Any time you’re looking to build a muscle group that’s predominantly red muscle fibers, you’re entering a world of pain. Calves are no exception; however, you can do a lot to alleviate the pain if you use some common sense.
For years I read that in order to build the inner calf, you should do calf raises with the toes turned out and that the outer calves respond best when the toes are turned in. I used to go along with that advice until I grew frustrated by poor response. Frankly, I never felt any difference between one toe position and another. After much trial and error, I found that knee and hip positions were the important elements of the exercise, not how the feet were placed. If the knee was bent while doing the movement, the force was applied more to the outside of the calf, and if the knee was locked, the force was applied to both the inside and the outside. Furthermore, if I bent over at the waist’as in donkey calf raises’the intensity increased tremendously, along with the gains.
I was never sure why that was so until I looked through a book from the University of Utah Medical Library showing photographs of actual cadavers and the calf muscles with the skin removed. The secret was in full view.
The hamstring muscles come down from the upper leg and hook under the heads of the gastrocnemius. Thus, when the body’s bent over at the waist, the tightened hamstrings pull up on the heads of the gastrocnemius, giving much better prestretch than when you’re standing erect.
A recent workshop enabled me to share those concepts on donkey calf raises. Robert May and his wife, Pam, from Rochester, Washington, were among the attendees as we began to demonstrate the proper form on donkey calf raises. Picking Robert out of the audience, I asked him to give me a hand.
‘Okay, I’m willing,’ he said, ‘but I don’t know if I can keep anyone balanced on my back. I’m used to riding horses; being ridden is a different experience.’
‘Don’t worry about it. We aren’t going to use anyone on your back, for several reasons. First, it’s going to be hard to find someone in Washington who’ll be willing to sit on your back, unless you have a training partner. Even if you do, it won’t be long before he won’t be heavy enough. Then you run into the problem of trying to increase the weight by balancing plates on your back while your partner climbs up into position. It’s better to use a weight belt and a low-pulley lat machine. Put on the weight belt, Robert. I’m going to show you something that Scott Simms, one of our Bio-Phase clients from Salt Lake City, shared with me.
‘You need a lat machine like this one with a pulley that comes right from the ground and a calf block padded with gum rubber that you can move close to the pulley. Face away from the machine and connect the chain on the weight belt to the cable coming out from the low pulley. Now step up on the calf block. Take off your shoes and socks first.’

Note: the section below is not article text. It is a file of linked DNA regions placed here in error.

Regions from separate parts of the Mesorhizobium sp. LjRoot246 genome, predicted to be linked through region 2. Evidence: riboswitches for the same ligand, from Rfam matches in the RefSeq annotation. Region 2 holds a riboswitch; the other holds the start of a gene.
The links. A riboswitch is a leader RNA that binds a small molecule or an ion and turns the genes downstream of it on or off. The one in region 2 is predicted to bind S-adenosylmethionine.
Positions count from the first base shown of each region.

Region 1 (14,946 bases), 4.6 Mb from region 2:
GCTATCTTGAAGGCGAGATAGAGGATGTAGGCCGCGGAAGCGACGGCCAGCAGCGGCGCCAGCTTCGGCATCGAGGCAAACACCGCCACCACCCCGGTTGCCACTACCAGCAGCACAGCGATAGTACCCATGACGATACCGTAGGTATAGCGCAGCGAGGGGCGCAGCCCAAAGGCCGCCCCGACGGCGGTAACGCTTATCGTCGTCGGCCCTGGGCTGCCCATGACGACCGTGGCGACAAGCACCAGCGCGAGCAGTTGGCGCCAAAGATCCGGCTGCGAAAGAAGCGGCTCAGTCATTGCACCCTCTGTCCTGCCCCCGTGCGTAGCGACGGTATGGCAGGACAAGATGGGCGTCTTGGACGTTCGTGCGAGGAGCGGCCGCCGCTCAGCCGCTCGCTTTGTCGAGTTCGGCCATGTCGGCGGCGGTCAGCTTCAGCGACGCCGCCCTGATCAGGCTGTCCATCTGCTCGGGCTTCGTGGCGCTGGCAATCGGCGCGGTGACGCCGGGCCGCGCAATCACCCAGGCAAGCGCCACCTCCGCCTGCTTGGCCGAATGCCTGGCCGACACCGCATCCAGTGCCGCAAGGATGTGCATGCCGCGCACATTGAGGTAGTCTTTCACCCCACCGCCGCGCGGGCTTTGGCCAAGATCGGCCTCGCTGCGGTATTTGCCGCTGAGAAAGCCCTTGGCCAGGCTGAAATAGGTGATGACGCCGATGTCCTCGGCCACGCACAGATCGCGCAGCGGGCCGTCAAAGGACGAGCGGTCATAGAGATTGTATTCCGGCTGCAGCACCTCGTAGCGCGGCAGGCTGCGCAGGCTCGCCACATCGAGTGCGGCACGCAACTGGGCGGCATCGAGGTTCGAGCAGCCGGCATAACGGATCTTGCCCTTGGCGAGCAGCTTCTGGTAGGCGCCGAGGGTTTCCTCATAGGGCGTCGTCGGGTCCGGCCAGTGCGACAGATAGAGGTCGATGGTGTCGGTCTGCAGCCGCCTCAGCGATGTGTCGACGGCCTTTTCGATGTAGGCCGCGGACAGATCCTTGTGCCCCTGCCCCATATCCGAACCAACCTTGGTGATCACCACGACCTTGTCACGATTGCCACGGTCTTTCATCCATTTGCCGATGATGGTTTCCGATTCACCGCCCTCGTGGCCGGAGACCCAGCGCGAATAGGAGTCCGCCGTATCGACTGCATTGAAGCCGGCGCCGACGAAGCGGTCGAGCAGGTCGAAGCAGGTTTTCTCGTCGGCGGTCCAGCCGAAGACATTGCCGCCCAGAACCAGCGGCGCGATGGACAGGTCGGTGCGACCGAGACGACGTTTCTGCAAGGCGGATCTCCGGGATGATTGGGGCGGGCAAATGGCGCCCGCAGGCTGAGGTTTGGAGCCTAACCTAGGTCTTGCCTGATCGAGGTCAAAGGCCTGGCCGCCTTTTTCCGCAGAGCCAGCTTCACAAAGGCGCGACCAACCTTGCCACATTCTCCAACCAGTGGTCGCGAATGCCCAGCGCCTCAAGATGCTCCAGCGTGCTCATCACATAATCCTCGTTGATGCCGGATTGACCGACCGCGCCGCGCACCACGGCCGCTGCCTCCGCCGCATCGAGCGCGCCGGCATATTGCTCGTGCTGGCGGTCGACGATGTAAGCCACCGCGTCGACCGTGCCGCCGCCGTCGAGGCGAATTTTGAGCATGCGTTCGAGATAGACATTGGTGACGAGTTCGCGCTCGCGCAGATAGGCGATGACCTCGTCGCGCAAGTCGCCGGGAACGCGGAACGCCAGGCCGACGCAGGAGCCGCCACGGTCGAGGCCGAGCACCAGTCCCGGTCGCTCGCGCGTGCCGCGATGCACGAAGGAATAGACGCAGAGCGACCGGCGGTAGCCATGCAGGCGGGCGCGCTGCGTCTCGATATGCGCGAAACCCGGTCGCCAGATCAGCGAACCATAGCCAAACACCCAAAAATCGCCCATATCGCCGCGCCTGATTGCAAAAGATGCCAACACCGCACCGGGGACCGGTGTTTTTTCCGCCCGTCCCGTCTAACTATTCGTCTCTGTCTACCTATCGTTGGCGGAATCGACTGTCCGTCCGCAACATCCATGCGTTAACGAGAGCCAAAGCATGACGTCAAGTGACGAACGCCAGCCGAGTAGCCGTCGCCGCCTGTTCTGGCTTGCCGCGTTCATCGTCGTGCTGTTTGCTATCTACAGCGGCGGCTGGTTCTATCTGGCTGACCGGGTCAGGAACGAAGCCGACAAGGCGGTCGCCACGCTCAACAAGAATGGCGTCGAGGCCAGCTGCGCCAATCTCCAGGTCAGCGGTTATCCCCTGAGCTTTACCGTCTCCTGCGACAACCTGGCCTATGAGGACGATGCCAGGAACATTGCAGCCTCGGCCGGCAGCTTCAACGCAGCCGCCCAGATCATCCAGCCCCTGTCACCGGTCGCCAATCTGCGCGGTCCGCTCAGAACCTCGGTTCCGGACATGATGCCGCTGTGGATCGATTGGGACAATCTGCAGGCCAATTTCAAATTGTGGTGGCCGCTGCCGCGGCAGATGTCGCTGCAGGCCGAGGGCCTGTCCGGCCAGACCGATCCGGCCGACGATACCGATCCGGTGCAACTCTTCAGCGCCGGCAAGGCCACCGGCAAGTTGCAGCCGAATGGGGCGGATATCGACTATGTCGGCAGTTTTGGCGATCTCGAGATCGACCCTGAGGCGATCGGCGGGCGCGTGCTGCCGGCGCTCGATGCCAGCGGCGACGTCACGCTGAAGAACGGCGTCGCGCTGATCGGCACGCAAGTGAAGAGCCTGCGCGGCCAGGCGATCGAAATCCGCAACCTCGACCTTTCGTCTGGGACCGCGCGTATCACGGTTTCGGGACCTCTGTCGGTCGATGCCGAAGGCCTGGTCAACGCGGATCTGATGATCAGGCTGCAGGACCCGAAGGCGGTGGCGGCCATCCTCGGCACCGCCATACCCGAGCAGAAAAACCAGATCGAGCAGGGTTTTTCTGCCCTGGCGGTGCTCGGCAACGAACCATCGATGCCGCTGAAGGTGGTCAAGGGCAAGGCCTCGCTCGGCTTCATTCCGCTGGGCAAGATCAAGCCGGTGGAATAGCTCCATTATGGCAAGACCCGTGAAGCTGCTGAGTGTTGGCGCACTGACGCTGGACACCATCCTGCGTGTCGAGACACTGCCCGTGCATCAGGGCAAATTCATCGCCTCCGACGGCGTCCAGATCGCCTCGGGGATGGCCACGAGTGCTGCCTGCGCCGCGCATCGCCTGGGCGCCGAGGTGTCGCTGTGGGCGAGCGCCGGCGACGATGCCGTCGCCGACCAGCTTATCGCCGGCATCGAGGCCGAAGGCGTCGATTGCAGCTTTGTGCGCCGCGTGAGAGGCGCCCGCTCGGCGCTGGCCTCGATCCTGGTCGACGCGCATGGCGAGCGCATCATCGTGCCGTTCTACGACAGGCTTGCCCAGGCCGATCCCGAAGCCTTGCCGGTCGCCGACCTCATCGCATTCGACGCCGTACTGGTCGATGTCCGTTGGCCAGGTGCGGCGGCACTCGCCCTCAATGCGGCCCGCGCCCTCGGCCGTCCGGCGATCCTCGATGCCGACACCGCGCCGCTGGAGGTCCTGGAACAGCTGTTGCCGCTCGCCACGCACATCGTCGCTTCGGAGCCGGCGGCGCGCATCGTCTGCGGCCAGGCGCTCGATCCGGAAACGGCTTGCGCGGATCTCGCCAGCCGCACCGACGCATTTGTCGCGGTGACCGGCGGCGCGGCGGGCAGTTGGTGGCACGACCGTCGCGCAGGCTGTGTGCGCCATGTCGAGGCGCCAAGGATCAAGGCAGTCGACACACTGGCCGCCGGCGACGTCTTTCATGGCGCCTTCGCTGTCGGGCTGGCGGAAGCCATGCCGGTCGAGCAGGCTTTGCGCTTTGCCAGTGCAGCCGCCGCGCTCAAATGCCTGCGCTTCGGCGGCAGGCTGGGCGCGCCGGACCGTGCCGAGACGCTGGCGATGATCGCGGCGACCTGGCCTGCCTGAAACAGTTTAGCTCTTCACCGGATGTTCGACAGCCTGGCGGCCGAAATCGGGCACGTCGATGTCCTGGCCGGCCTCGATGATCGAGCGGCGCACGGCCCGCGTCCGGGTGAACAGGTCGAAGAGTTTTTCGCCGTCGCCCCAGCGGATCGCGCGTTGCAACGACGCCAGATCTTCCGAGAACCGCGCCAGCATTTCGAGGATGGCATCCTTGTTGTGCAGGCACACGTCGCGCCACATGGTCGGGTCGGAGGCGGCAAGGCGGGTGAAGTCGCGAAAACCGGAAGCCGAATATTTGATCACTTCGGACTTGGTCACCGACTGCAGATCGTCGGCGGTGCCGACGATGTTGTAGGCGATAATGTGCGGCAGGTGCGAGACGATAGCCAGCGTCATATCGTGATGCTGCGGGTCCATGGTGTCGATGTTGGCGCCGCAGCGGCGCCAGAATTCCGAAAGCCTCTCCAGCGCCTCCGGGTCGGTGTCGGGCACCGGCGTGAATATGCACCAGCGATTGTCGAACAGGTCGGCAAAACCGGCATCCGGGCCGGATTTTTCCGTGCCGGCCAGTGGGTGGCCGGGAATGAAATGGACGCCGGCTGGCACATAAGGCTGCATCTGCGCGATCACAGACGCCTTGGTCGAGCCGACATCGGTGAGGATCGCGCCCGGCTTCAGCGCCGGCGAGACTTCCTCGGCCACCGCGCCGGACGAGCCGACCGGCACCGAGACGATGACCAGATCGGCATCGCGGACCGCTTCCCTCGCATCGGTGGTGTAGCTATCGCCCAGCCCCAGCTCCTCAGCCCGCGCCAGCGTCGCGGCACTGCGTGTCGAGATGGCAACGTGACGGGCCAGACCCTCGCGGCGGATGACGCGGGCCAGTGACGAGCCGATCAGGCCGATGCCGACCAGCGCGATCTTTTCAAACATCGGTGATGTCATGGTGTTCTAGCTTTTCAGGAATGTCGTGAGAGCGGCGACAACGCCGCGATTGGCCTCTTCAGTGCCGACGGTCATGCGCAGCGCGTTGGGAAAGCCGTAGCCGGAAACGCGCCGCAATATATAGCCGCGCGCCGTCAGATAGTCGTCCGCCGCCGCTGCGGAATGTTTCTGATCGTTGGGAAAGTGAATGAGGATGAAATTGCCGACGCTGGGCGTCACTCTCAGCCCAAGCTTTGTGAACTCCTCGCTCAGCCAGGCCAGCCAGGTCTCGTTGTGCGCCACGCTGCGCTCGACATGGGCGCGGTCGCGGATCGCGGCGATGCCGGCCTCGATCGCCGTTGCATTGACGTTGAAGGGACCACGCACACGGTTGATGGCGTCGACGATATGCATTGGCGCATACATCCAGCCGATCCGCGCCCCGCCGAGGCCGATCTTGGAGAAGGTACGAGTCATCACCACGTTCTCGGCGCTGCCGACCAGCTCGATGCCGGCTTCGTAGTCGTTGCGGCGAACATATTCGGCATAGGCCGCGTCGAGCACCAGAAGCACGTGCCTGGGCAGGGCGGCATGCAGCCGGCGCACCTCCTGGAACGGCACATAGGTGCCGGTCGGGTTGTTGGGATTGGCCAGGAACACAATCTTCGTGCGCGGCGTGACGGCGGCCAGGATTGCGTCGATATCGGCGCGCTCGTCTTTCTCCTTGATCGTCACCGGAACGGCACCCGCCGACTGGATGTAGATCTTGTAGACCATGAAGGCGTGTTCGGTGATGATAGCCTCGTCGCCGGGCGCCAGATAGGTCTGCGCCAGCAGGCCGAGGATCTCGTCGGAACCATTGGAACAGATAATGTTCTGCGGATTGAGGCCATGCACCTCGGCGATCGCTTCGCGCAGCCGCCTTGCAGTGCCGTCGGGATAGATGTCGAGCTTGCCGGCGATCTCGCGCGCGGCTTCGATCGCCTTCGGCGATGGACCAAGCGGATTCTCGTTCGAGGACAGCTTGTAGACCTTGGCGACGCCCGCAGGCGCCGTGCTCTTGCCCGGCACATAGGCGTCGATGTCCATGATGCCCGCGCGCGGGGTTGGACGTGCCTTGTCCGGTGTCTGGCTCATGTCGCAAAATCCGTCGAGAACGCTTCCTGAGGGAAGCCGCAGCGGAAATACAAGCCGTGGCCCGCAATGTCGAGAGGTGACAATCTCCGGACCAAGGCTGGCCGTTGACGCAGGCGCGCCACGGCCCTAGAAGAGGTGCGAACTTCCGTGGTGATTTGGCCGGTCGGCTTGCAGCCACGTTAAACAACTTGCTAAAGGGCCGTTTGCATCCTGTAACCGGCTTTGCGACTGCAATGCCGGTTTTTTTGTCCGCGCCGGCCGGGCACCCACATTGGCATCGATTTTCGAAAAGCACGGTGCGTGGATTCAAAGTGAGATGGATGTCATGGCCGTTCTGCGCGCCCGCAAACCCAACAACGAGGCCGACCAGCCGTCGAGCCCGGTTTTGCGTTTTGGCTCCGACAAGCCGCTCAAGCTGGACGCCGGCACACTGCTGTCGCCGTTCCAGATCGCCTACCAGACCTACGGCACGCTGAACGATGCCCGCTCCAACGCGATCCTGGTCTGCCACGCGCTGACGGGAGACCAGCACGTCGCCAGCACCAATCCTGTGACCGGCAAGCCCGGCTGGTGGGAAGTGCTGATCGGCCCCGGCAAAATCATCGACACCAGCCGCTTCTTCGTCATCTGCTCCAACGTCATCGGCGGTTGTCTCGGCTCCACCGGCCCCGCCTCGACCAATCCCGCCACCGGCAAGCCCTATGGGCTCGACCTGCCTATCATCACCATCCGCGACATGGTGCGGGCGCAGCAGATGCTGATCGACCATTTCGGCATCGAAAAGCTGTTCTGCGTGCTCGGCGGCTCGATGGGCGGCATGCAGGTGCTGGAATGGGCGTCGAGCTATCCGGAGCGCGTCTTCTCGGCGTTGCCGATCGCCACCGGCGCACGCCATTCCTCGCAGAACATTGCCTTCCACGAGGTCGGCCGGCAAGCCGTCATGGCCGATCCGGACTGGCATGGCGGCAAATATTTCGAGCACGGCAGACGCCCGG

‘I think I have holes in my socks,’ he said with a little embarrassment. The crowd chuckled.
‘Well, we won’t look. Place your feet just far enough off the block so you can hit the ground with your heels. Now bend over at the waist with your hands resting on this bench I’ve placed in front of you so your upper body is just parallel with the floor.’
‘My heels won’t go down that far.’
‘Yes, they will. Get your feet farther off the block so you’re just hanging on with your toes. That’s it.’ ALL ‘Yeah, but I’m barely hanging on.’
‘At least you’re all the way down to the bottom. You need that full prestretch. Now rise up on your toes’all the way up until your instep ‘flips’ through. You have to get all the way up and through until you switch over to bone support.
‘Normally, that high position in your bare feet would cause the bottoms of your feet to hurt. That’s why you have the gum rubber on the calf block’so you won’t get any needless pain. Also, as long as you still have tension on the calves, they can’t get a fresh shot of blood. If your ankles don’t make it through to bone support at the top of the movement, you’ll have to do all 20 reps without fresh oxygen. You need fresh blood to carry away the lactic acid. Accumulated lactic acid increases your pain level tremendously. Remember, red muscle fiber requires high reps to grow, so you want a fresh shot of blood on each rep to give you endurance. Try it again.
‘Good, you’re getting it, Robert,’ I said, after watching him do complete reps all the way up and all the way down. ‘Now try leaning forward a little more to increase the stretch on your lower calves. Remember, when you walk around, you’re doing one-leg half-rep calf raises. You need a movement that the calves aren’t accustomed to in order to stimulate growth.’
After doing a number of reps, Robert couldn’t believe the difference in the pump in his calves. He was used to doing standing calf raises on a calf machine. But, he said, ‘This was much better.’
Donkeys, done correctly, can bring some life back to your calf program. Why not give them a try? You’ll love the new growth. ‘Larry Scott
Editor’s note: To learn more of Scott’s unique techniques and become Larry Scott certified, call (800) 225-9752 or visit www.larryscott.com.